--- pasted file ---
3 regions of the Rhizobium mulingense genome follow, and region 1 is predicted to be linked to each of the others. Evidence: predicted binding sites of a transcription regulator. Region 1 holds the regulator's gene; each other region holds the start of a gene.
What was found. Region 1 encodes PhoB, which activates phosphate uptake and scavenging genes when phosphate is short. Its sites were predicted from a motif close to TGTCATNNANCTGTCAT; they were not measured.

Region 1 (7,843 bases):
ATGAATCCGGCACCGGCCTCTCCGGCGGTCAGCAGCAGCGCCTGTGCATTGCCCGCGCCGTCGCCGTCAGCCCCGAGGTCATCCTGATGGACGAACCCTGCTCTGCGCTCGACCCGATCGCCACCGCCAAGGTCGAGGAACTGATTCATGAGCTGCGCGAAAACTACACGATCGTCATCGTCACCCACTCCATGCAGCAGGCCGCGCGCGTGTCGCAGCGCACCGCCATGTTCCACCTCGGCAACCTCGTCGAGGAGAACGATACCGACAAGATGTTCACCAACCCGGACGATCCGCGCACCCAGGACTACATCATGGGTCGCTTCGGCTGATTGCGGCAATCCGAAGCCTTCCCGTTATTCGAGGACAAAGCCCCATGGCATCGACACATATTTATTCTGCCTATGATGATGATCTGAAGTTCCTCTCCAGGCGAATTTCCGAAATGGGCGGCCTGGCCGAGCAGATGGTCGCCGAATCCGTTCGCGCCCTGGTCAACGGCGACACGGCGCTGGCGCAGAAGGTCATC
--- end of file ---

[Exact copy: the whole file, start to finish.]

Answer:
3 regions of the Rhizobium mulingense genome follow, and region 1 is predicted to be linked to each of the others. Evidence: predicted binding sites of a transcription regulator. Region 1 holds the regulator's gene; each other region holds the start of a gene.
What was found. Region 1 encodes PhoB, which activates phosphate uptake and scavenging genes when phosphate is short. Its sites were predicted from a motif close to TGTCATNNANCTGTCAT; they were not measured.

Region 1 (7,843 bases):
ATGAATCCGGCACCGGCCTCTCCGGCGGTCAGCAGCAGCGCCTGTGCATTGCCCGCGCCGTCGCCGTCAGCCCCGAGGTCATCCTGATGGACGAACCCTGCTCTGCGCTCGACCCGATCGCCACCGCCAAGGTCGAGGAACTGATTCATGAGCTGCGCGAAAACTACACGATCGTCATCGTCACCCACTCCATGCAGCAGGCCGCGCGCGTGTCGCAGCGCACCGCCATGTTCCACCTCGGCAACCTCGTCGAGGAGAACGATACCGACAAGATGTTCACCAACCCGGACGATCCGCGCACCCAGGACTACATCATGGGTCGCTTCGGCTGATTGCGGCAATCCGAAGCCTTCCCGTTATTCGAGGACAAAGCCCCATGGCATCGACACATATTTATTCTGCCTATGATGATGATCTGAAGTTCCTCTCCAGGCGAATTTCCGAAATGGGCGGCCTGGCCGAGCAGATGGTCGCCGAATCCGTTCGCGCCCTGGTCAACGGCGACACGGCGCTGGCGCAGAAGGTCATC